Barbara Shapiro


Alexander Welsh, Strong Representations: Narrative and Circumstantial Evidence in England. Baltimore: The Johns Hopkins University Press, 1992. Pp. xi, 262. $29.95.

The "law and literature" movement to date consists of two rather different enterprises and concerns. The older, more familiar variety, "law in literature," consists of examining literary works such as Shakespeare's Merchant of Venice, Melville's Billy Budd, or Kafka's The Trial for their insight into and assessment of legal issues and problems. The second the driving force in the recent law and literature movement - emphasizes interpretation of literary and legal texts. Interpretation, of course, has always been central to literary and humanistic endeavors, but has taken on growing importance for law as belief in literature as a unique variety of text has eroded. The tendency to speak about legal and literary texts in the same breath thus seems more appropriate than it might have in earlier decades and largely stems from changes in modes of literary criticism. Interest is now focused on the extent to which the same or similar interpretive modes and strategies can or should be employed in a variety of different discourses.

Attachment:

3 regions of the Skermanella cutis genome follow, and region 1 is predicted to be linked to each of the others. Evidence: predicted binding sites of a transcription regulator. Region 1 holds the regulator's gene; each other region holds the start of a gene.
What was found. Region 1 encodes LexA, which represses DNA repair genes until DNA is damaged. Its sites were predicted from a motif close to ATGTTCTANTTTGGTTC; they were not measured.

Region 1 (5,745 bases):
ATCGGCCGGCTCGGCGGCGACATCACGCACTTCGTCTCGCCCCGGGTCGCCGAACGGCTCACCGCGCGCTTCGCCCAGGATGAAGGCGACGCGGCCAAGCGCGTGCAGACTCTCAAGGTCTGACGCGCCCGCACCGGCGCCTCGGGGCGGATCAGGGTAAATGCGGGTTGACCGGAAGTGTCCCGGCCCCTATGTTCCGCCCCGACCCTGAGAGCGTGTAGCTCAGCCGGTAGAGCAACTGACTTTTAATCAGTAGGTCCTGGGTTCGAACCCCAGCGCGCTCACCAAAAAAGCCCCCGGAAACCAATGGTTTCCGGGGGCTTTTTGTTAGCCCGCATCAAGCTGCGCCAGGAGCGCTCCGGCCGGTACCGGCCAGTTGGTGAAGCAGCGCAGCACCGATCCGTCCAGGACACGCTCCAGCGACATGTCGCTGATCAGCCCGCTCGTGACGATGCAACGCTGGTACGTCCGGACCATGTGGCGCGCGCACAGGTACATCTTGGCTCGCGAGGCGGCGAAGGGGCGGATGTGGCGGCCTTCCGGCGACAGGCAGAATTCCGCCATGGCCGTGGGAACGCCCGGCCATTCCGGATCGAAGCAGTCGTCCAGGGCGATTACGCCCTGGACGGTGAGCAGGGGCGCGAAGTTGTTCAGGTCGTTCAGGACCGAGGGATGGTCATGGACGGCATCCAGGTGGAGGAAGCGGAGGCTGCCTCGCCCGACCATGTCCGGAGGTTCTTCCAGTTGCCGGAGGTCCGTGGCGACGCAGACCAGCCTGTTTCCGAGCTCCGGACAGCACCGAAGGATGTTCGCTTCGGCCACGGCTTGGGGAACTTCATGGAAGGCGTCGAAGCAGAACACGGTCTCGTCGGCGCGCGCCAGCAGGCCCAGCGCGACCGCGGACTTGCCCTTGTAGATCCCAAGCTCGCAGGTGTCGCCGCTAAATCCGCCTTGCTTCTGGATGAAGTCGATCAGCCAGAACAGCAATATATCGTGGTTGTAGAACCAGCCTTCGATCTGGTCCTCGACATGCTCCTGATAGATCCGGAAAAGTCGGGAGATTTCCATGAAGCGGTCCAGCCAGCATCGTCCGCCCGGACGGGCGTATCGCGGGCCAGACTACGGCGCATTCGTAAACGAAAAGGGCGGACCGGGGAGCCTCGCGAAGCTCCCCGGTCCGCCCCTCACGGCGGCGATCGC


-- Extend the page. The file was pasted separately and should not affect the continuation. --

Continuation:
Alexander Welsh's Strong Representations: Narrative and Circumstantial Evidence in Englanddoes not fit easily into either category. It may be thought of as having extended the boundaries of the second, more recent development of law and literature studies. Perhaps Welsh, a distinguished literary scholar, has even developed a third variety, one that seeks to link legal modes of thought of particular historical eras with non-legal cultural experience of the same era. Welsh attempts to demonstrate a close relationship between eighteenth- and early nineteenth-century concepts of circumstantial evidence in English criminal law and the development of the English novel during that period. If that were all he attempts one might wish simply to state his thesis, suggest the extent to which he is able to support it, and be done with it. But he has done a good deal more-he has begun to explore the relatively unknown area of the history of the Anglo-American law of evidence, and has attempted to show how both literary and legal concepts of evidence were linked to the wider world, in the areas of religion and natural science. If he has not been altogether successful, he has made a significant foray into an important, though little explored, area of law and culture.